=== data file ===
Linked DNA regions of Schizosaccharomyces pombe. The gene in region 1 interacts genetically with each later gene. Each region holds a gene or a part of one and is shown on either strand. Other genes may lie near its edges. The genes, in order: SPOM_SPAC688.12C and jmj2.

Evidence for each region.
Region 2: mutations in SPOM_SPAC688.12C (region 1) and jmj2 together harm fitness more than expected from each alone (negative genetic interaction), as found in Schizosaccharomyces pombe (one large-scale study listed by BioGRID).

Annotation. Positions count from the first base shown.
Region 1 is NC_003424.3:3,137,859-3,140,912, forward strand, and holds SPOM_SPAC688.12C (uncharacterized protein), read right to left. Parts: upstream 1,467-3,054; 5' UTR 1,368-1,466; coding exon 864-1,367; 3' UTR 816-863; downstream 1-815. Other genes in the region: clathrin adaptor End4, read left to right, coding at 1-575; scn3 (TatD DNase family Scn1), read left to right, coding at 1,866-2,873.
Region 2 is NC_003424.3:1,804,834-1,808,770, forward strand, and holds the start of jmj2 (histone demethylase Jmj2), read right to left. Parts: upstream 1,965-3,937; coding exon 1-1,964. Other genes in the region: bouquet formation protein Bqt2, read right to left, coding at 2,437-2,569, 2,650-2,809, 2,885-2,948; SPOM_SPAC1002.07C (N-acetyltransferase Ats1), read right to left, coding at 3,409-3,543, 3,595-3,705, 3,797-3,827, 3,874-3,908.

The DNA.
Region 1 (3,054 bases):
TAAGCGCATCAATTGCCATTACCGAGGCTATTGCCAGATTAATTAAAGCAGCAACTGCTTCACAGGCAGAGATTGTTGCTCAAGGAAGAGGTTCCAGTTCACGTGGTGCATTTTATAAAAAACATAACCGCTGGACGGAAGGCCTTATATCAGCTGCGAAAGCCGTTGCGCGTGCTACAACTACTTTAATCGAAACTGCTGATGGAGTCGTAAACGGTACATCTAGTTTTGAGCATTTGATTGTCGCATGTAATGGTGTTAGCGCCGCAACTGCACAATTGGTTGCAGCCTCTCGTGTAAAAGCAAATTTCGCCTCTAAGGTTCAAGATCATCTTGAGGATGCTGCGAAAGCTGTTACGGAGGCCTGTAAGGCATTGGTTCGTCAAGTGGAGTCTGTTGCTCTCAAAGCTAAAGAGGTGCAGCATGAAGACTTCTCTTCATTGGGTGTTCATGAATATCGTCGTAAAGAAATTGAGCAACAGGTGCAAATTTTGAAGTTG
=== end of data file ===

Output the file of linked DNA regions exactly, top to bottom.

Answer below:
Linked DNA regions of Schizosaccharomyces pombe. The gene in region 1 interacts genetically with each later gene. Each region holds a gene or a part of one and is shown on either strand. Other genes may lie near its edges. The genes, in order: SPOM_SPAC688.12C and jmj2.

Evidence for each region.
Region 2: mutations in SPOM_SPAC688.12C (region 1) and jmj2 together harm fitness more than expected from each alone (negative genetic interaction), as found in Schizosaccharomyces pombe (one large-scale study listed by BioGRID).

Annotation. Positions count from the first base shown.
Region 1 is NC_003424.3:3,137,859-3,140,912, forward strand, and holds SPOM_SPAC688.12C (uncharacterized protein), read right to left. Parts: upstream 1,467-3,054; 5' UTR 1,368-1,466; coding exon 864-1,367; 3' UTR 816-863; downstream 1-815. Other genes in the region: clathrin adaptor End4, read left to right, coding at 1-575; scn3 (TatD DNase family Scn1), read left to right, coding at 1,866-2,873.
Region 2 is NC_003424.3:1,804,834-1,808,770, forward strand, and holds the start of jmj2 (histone demethylase Jmj2), read right to left. Parts: upstream 1,965-3,937; coding exon 1-1,964. Other genes in the region: bouquet formation protein Bqt2, read right to left, coding at 2,437-2,569, 2,650-2,809, 2,885-2,948; SPOM_SPAC1002.07C (N-acetyltransferase Ats1), read right to left, coding at 3,409-3,543, 3,595-3,705, 3,797-3,827, 3,874-3,908.

The DNA.
Region 1 (3,054 bases):
TAAGCGCATCAATTGCCATTACCGAGGCTATTGCCAGATTAATTAAAGCAGCAACTGCTTCACAGGCAGAGATTGTTGCTCAAGGAAGAGGTTCCAGTTCACGTGGTGCATTTTATAAAAAACATAACCGCTGGACGGAAGGCCTTATATCAGCTGCGAAAGCCGTTGCGCGTGCTACAACTACTTTAATCGAAACTGCTGATGGAGTCGTAAACGGTACATCTAGTTTTGAGCATTTGATTGTCGCATGTAATGGTGTTAGCGCCGCAACTGCACAATTGGTTGCAGCCTCTCGTGTAAAAGCAAATTTCGCCTCTAAGGTTCAAGATCATCTTGAGGATGCTGCGAAAGCTGTTACGGAGGCCTGTAAGGCATTGGTTCGTCAAGTGGAGTCTGTTGCTCTCAAAGCTAAAGAGGTGCAGCATGAAGACTTCTCTTCATTGGGTGTTCATGAATATCGTCGTAAAGAAATTGAGCAACAGGTGCAAATTTTGAAGTTG